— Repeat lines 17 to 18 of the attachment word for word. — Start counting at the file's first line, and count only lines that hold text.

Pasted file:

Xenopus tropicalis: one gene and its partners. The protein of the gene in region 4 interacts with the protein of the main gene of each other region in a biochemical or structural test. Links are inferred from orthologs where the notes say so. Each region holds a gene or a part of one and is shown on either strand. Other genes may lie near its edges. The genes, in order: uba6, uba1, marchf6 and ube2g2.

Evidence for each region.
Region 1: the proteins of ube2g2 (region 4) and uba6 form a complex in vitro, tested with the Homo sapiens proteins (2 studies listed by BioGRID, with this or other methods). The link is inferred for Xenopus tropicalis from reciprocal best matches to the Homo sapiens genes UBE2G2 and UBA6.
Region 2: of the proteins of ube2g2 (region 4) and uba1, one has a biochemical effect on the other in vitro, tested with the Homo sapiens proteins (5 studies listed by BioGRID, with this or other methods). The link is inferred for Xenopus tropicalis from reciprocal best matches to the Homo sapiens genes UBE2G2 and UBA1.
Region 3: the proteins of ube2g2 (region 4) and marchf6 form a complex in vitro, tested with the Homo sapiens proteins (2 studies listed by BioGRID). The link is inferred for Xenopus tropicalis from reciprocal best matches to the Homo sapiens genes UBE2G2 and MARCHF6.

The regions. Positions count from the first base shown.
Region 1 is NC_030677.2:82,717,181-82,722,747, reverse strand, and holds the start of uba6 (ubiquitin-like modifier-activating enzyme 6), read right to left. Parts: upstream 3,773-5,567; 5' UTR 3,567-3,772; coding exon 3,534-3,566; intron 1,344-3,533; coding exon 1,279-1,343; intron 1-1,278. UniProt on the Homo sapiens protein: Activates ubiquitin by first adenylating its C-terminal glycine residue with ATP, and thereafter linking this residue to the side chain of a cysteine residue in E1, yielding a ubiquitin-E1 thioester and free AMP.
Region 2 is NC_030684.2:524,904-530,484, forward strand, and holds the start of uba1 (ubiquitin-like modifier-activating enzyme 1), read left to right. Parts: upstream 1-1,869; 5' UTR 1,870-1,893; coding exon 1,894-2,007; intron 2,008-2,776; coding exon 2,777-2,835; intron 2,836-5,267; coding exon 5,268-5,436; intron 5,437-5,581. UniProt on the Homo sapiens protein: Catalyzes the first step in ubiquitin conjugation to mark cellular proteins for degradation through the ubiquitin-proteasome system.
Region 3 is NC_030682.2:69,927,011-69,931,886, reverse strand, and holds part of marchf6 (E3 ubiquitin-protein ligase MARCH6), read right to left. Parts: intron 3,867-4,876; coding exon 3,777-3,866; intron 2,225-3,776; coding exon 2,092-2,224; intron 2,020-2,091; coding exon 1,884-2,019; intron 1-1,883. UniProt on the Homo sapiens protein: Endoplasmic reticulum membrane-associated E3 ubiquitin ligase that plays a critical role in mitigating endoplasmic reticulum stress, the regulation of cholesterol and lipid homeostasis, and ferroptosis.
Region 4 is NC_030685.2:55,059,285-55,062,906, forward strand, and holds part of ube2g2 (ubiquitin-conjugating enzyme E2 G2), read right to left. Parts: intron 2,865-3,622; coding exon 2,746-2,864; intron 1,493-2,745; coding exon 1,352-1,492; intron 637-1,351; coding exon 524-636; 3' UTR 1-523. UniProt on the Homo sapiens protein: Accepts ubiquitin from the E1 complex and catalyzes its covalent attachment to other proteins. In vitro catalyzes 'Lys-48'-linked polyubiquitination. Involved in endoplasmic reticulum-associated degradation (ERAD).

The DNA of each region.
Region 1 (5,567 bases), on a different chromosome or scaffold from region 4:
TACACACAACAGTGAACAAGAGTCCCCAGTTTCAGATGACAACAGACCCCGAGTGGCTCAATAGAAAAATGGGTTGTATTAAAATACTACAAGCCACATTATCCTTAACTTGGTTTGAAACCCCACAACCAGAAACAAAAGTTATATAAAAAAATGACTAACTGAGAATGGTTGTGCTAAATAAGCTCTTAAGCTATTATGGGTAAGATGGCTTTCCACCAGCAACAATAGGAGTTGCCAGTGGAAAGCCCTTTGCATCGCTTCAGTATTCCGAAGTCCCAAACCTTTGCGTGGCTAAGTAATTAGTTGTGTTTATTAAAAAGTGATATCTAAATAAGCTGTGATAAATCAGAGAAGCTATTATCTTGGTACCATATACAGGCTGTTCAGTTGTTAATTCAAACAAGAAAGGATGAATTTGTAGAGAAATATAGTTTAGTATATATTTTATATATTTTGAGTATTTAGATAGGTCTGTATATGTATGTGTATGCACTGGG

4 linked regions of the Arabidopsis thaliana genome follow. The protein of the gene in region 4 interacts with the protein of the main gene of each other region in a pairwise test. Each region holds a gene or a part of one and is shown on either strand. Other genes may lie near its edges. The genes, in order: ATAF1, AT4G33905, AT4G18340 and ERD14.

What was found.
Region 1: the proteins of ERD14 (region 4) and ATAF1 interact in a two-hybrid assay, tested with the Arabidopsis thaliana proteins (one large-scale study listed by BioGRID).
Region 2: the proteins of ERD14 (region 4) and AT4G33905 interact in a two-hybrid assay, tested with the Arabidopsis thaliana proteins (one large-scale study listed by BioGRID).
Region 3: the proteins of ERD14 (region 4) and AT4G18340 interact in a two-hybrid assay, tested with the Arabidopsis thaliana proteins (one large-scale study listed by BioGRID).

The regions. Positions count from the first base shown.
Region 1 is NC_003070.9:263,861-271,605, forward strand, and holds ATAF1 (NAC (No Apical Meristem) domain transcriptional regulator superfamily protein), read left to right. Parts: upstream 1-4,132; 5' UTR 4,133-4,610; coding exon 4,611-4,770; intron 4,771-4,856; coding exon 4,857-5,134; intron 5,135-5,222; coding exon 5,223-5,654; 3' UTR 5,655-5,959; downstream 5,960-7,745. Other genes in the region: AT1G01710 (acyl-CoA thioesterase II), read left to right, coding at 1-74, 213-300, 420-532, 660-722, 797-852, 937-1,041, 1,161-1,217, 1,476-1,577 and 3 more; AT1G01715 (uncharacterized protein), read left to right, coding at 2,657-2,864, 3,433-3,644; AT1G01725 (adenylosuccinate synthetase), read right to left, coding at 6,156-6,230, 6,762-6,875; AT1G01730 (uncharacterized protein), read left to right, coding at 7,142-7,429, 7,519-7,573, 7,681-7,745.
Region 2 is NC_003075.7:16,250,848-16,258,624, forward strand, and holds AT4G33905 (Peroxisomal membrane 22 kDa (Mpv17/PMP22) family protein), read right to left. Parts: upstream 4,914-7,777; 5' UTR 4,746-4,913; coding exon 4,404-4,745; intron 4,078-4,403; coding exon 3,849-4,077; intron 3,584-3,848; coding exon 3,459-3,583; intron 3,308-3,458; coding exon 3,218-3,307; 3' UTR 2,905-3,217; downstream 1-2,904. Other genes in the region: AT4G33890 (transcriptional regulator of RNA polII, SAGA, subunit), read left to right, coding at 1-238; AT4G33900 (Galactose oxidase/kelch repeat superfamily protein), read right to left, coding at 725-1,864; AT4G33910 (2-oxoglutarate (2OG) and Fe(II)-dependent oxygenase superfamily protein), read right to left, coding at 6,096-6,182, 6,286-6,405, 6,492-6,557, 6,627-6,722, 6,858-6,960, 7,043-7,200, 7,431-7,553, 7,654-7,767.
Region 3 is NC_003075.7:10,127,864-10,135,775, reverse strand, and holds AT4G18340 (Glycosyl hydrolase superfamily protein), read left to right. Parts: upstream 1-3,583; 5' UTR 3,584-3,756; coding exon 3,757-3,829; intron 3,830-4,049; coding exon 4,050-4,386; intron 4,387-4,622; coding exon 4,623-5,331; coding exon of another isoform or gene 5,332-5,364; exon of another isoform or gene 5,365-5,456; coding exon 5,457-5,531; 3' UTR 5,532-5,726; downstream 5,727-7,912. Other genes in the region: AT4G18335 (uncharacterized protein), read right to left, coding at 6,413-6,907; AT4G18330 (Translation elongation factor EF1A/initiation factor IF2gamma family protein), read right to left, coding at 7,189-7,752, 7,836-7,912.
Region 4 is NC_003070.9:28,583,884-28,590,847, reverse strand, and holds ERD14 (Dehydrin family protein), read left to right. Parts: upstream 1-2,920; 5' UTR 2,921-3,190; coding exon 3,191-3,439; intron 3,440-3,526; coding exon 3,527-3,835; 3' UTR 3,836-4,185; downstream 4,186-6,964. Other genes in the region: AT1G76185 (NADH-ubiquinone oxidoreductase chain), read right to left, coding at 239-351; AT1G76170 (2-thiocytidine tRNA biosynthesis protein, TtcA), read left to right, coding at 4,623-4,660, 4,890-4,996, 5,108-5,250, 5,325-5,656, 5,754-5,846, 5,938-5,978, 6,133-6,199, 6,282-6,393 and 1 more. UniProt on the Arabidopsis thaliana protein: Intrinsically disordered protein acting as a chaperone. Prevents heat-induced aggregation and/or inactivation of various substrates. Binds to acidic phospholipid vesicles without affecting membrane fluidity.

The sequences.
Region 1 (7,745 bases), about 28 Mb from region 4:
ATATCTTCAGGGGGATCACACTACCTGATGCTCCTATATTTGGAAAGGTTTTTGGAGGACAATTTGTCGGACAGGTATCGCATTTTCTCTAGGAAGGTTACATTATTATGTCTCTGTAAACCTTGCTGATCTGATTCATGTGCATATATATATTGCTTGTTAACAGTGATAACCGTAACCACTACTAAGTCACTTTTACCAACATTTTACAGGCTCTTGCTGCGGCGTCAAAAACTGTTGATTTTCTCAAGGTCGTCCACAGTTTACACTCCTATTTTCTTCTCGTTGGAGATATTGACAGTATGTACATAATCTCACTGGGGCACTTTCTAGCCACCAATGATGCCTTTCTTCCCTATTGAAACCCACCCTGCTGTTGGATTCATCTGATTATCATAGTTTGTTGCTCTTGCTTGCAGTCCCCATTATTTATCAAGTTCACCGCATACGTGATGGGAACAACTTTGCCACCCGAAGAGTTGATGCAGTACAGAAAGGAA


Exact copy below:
Region 2: the proteins of ERD14 (region 4) and AT4G33905 interact in a two-hybrid assay, tested with the Arabidopsis thaliana proteins (one large-scale study listed by BioGRID).
Region 3: the proteins of ERD14 (region 4) and AT4G18340 interact in a two-hybrid assay, tested with the Arabidopsis thaliana proteins (one large-scale study listed by BioGRID).